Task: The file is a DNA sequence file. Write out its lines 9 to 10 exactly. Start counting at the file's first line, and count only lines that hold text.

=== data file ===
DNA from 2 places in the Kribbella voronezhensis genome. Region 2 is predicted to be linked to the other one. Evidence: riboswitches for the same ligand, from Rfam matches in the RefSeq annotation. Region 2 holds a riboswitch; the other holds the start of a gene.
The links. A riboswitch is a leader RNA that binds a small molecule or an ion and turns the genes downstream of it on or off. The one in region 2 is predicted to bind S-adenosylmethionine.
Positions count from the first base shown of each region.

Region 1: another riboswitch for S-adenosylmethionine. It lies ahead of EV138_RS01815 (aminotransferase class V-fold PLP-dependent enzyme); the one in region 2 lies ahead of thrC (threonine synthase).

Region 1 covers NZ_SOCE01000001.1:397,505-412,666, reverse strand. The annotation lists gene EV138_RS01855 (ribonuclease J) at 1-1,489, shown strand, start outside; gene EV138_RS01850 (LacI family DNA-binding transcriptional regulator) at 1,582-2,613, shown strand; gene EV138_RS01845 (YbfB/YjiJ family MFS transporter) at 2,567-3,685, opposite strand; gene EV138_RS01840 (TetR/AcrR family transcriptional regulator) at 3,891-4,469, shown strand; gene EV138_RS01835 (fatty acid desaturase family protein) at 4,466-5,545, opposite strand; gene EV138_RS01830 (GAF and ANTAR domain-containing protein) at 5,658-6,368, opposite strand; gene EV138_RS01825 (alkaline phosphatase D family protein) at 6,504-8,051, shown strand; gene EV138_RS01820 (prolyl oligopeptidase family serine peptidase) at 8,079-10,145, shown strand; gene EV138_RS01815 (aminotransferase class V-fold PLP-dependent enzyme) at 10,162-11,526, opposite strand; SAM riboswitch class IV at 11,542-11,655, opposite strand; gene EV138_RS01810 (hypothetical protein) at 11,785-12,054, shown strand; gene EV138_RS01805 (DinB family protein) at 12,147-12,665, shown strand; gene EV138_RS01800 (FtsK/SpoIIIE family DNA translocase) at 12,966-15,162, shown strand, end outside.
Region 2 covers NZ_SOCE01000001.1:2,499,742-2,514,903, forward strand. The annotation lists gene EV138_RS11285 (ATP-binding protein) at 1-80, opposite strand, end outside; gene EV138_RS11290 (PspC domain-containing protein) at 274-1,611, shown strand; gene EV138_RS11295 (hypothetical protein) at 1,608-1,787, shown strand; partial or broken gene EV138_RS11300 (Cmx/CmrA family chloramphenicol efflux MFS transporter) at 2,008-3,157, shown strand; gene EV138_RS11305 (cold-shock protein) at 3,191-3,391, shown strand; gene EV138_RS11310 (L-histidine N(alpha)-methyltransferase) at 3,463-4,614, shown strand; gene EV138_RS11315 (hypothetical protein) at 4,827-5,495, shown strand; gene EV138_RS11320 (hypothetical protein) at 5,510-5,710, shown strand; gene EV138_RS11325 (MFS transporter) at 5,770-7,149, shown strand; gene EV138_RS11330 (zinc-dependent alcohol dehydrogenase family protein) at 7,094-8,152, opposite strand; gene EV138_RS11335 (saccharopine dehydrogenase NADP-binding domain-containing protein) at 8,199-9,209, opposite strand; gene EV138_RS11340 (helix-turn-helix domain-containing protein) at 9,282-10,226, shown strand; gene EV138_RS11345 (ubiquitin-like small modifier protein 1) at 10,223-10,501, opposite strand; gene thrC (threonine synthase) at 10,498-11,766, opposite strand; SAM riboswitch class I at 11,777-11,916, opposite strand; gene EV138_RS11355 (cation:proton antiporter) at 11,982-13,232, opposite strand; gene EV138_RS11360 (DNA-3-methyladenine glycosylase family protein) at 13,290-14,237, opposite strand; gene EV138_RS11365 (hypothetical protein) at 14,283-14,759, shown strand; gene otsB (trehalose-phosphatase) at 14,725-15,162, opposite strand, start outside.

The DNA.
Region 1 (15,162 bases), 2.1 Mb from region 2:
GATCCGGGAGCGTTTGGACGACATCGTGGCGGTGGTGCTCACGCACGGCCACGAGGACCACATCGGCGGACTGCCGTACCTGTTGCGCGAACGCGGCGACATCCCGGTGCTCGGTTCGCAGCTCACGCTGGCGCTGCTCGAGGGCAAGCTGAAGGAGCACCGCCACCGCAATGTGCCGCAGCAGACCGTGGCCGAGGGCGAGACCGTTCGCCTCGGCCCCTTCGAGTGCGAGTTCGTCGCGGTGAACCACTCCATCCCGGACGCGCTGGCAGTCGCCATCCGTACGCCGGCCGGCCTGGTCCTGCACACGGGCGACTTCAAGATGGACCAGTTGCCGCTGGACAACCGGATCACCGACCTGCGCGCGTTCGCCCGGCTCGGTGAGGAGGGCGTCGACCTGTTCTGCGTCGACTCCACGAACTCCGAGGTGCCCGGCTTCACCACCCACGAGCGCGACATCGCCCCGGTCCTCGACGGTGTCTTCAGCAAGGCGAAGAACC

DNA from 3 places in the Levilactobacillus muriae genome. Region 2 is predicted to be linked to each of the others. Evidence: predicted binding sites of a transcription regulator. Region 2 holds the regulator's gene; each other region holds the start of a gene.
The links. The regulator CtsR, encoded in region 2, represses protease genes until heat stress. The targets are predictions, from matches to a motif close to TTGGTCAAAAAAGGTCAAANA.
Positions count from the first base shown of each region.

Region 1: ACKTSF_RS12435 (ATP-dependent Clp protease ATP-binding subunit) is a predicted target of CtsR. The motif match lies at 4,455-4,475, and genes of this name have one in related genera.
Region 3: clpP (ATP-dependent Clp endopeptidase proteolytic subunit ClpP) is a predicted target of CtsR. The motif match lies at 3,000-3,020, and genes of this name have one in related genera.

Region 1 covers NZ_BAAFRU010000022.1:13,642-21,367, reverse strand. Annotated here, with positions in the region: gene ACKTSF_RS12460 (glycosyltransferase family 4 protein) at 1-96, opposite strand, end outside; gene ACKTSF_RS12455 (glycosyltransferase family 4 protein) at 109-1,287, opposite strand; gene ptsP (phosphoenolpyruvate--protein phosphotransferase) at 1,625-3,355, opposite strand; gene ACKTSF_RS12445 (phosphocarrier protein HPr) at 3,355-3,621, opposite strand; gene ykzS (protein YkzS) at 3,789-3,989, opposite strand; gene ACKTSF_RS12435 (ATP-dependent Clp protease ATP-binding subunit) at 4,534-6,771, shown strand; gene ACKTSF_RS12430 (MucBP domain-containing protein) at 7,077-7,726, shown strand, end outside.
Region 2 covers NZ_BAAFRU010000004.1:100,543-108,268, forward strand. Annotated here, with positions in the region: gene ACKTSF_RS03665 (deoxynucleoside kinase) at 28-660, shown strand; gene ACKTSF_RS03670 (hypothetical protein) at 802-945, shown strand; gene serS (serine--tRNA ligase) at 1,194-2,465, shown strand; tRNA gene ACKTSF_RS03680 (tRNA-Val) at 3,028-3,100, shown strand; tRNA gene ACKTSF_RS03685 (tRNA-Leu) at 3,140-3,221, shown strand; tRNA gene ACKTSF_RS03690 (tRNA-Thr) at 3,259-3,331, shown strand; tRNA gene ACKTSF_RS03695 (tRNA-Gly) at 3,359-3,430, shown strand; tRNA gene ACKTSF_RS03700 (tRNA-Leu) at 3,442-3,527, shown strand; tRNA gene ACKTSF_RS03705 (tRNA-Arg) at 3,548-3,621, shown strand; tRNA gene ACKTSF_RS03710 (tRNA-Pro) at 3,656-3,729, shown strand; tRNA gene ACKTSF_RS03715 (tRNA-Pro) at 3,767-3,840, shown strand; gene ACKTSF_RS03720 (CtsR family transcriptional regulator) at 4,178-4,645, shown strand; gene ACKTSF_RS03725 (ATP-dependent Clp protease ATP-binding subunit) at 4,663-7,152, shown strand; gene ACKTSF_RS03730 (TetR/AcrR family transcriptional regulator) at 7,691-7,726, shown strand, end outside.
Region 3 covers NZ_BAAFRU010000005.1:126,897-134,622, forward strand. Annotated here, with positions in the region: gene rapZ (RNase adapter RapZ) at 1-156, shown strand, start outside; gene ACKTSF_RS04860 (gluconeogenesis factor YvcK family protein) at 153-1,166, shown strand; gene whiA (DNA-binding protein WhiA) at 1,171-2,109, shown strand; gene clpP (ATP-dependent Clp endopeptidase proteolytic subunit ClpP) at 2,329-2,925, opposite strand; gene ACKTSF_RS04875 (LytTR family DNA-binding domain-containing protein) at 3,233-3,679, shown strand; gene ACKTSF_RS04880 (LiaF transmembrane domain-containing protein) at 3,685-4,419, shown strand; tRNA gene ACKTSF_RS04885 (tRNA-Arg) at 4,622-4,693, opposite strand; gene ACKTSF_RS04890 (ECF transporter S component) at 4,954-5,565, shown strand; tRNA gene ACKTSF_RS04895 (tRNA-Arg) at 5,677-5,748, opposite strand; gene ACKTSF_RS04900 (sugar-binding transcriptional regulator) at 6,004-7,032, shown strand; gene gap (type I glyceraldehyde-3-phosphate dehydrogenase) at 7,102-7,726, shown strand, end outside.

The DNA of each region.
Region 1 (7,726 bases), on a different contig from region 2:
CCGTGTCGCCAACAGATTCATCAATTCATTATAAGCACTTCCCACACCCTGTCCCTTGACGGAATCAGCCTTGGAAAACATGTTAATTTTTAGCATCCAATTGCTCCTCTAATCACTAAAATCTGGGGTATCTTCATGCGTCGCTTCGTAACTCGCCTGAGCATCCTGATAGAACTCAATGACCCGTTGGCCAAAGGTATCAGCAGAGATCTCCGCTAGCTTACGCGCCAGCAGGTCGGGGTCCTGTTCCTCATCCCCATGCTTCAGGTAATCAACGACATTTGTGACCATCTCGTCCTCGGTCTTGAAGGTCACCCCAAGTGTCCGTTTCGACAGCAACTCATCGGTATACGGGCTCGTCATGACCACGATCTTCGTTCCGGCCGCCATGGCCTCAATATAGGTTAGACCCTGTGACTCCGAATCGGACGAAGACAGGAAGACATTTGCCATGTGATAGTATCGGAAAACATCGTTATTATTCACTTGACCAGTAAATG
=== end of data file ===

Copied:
GATCCGGGAGCGTTTGGACGACATCGTGGCGGTGGTGCTCACGCACGGCCACGAGGACCACATCGGCGGACTGCCGTACCTGTTGCGCGAACGCGGCGACATCCCGGTGCTCGGTTCGCAGCTCACGCTGGCGCTGCTCGAGGGCAAGCTGAAGGAGCACCGCCACCGCAATGTGCCGCAGCAGACCGTGGCCGAGGGCGAGACCGTTCGCCTCGGCCCCTTCGAGTGCGAGTTCGTCGCGGTGAACCACTCCATCCCGGACGCGCTGGCAGTCGCCATCCGTACGCCGGCCGGCCTGGTCCTGCACACGGGCGACTTCAAGATGGACCAGTTGCCGCTGGACAACCGGATCACCGACCTGCGCGCGTTCGCCCGGCTCGGTGAGGAGGGCGTCGACCTGTTCTGCGTCGACTCCACGAACTCCGAGGTGCCCGGCTTCACCACCCACGAGCGCGACATCGCCCCGGTCCTCGACGGTGTCTTCAGCAAGGCGAAGAACC

DNA from 3 places in the Levilactobacillus muriae genome. Region 2 is predicted to be linked to each of the others. Evidence: predicted binding sites of a transcription regulator. Region 2 holds the regulator's gene; each other region holds the start of a gene.